From using the bathroom and washing your hands to taking a shower and quenching your thirst, water is a part of many people’s everyday routine, without them even noticing it; but what if you could not get your hands on clean water? What if you could not enjoy that hot shower or that nice cold glass of water? Unfortunately, for many people around the world, this is a reality.
According to WASH (Global Water, Sanitation and Hygiene), an estimated 2.5 billion people lack the access to improved sanitation. That is more than 35% of the population in the world. One of the population’s that is highly affected by shortage of water sanitation is school-aged girls. About one in five girls are not in school due to the deficiency of water sanitation facilities for those who are coming to their puberty years. Also, girls are more likely to be the water providers for their families, collecting water, instead of attending school. A solution to this would be the installation of latrines, or bathroom facilities, which would allow menstruating girls to finish their school education. Not only are school-aged girls affected by the insufficiency of water sanitation, but young children are as well.
According to WASH, there is an estimated 2,200 children that are dying every day as a result of diarrheal diseases caused by unsafe drinking water and the inadequate availability of water for hygiene. This is almost 1,000,000 kids each year, under the age of five, that are dying due to not having clean water daily. However, diarrheal diseases are not the only leading cause of death due to the lack of water sanitation, but many underlying diseases and conditions come out of the shortage of clean water. Guinea Worm Disease, Buruli Ulcer, Trachoma and Schistosomiasis are some diseases that could be fatal, and affect millions of people all over the world who have an inadequate amount of clean water supply. Guinea Worm Disease (GWD) is an extremely painful parasitic infection dispersed through contaminated drinking water. It appears like a spaghetti-like worm and can grow up to one meter in length, slowly emerging from the human body through blisters on the skin. Many GWD cases are seen in parts of Africa, mostly Chad. Trachoma, the world’s leading cause of preventable blindness, results from poor hygiene and sanitation. Unfortunately, there are about 41 million people around the globe that suffer from active trachoma, and of that 10 million are visually impaired or irreversibly blind.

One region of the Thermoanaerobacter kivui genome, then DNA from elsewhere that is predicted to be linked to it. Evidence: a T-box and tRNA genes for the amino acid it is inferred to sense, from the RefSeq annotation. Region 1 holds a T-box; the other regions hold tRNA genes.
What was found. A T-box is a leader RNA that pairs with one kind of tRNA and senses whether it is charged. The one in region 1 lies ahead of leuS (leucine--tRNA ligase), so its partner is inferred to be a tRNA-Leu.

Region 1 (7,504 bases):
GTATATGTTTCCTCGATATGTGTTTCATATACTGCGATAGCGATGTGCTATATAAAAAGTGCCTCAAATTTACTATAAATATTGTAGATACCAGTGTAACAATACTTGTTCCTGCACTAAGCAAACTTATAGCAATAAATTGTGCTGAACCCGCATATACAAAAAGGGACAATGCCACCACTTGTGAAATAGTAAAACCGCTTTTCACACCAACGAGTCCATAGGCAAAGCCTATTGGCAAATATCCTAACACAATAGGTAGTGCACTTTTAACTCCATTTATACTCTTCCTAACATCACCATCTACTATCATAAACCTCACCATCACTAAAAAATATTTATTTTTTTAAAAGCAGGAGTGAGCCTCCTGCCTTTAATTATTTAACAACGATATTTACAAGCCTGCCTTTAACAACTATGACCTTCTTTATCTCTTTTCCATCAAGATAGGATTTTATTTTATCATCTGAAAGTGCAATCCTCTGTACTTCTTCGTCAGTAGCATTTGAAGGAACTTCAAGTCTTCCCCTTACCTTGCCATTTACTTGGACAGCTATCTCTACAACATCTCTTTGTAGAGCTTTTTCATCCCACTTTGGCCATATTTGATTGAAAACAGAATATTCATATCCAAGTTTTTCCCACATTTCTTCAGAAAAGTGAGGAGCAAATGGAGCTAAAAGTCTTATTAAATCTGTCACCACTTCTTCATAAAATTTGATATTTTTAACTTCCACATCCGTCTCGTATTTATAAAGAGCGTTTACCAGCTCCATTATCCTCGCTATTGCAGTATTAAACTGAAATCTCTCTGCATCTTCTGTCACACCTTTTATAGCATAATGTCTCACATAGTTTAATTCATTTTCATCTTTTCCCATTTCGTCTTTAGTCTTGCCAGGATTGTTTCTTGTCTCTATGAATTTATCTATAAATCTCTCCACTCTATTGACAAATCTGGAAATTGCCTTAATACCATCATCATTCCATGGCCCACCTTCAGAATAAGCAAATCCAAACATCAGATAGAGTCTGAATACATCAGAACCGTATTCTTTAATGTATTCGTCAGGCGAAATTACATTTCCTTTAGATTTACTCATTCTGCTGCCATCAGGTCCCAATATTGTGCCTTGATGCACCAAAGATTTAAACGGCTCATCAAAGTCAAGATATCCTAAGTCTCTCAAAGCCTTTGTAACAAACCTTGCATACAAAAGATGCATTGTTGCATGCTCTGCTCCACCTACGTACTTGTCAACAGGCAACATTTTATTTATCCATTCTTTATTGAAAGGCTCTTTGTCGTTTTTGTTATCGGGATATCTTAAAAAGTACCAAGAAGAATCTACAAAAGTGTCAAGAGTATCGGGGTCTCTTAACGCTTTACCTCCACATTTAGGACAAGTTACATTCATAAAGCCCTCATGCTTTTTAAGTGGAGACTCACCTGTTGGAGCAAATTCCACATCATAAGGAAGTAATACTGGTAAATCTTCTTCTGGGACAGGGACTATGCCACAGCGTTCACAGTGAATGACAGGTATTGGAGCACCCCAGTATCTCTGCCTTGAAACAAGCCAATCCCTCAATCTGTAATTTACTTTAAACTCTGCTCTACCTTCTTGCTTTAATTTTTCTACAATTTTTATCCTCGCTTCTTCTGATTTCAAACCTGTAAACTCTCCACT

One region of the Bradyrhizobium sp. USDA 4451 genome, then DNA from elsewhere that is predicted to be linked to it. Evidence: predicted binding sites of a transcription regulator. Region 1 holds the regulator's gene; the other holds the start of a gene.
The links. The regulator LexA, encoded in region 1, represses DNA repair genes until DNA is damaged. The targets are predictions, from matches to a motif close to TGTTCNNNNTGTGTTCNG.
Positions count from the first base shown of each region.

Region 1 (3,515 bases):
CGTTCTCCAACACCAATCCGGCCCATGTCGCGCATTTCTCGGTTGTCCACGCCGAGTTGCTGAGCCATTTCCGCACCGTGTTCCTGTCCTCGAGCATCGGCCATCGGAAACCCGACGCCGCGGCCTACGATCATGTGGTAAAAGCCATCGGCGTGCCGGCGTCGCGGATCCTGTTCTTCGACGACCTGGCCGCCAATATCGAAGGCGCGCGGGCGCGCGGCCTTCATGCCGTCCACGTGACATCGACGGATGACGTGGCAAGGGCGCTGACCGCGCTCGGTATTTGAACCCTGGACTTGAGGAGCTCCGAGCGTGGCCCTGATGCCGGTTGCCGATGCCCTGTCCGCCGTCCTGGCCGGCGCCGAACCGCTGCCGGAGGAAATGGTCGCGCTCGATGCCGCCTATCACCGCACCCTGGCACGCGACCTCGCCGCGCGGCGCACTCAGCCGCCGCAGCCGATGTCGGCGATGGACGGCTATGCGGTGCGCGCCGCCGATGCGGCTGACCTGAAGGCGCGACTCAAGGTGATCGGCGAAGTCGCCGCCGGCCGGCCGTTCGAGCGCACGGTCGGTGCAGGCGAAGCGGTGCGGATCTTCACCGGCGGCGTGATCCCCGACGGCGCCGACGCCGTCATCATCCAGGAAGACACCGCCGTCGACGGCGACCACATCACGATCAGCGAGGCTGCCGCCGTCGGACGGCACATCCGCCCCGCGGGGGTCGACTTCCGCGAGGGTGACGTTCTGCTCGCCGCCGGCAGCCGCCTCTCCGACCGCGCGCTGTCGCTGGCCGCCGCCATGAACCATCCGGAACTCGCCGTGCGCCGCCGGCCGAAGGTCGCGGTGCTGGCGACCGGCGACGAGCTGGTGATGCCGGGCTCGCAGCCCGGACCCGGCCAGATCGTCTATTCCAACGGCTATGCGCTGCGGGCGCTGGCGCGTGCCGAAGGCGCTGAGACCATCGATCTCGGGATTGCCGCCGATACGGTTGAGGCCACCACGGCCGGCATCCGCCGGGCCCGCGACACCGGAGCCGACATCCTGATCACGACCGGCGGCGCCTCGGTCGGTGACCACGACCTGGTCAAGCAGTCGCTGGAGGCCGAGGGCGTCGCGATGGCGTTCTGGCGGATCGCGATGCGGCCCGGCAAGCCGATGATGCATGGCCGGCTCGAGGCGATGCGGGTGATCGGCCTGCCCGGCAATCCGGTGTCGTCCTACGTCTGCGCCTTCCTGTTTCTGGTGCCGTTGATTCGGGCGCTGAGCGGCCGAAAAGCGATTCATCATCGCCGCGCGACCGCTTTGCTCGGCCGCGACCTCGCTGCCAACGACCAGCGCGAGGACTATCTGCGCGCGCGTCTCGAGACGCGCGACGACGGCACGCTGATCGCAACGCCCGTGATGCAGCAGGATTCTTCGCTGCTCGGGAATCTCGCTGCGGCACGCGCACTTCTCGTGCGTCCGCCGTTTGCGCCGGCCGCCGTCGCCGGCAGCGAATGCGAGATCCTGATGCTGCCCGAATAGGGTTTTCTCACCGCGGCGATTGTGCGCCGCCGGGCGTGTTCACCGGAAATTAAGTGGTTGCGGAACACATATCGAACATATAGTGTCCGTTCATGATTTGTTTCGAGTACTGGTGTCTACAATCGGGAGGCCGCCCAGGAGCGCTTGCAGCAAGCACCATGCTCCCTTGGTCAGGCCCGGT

There are always solutions to these issues, that could save many lives and prevent many fatal diseases. Water, sanitation and hygiene has the potential to prevent at least 9.1% of the global disease burden and 6.3% of all deaths. Improved water resources can help to reduce diarrheal morbidity by a whole 21%, and improved sanitation can reduce it by 37.5%. Next time you have the privilege to take a hot shower or enjoy a nice, cold glass of water, think of those all over the world who don’t have that ability, because there are many.
Article by: Hala Sanyurah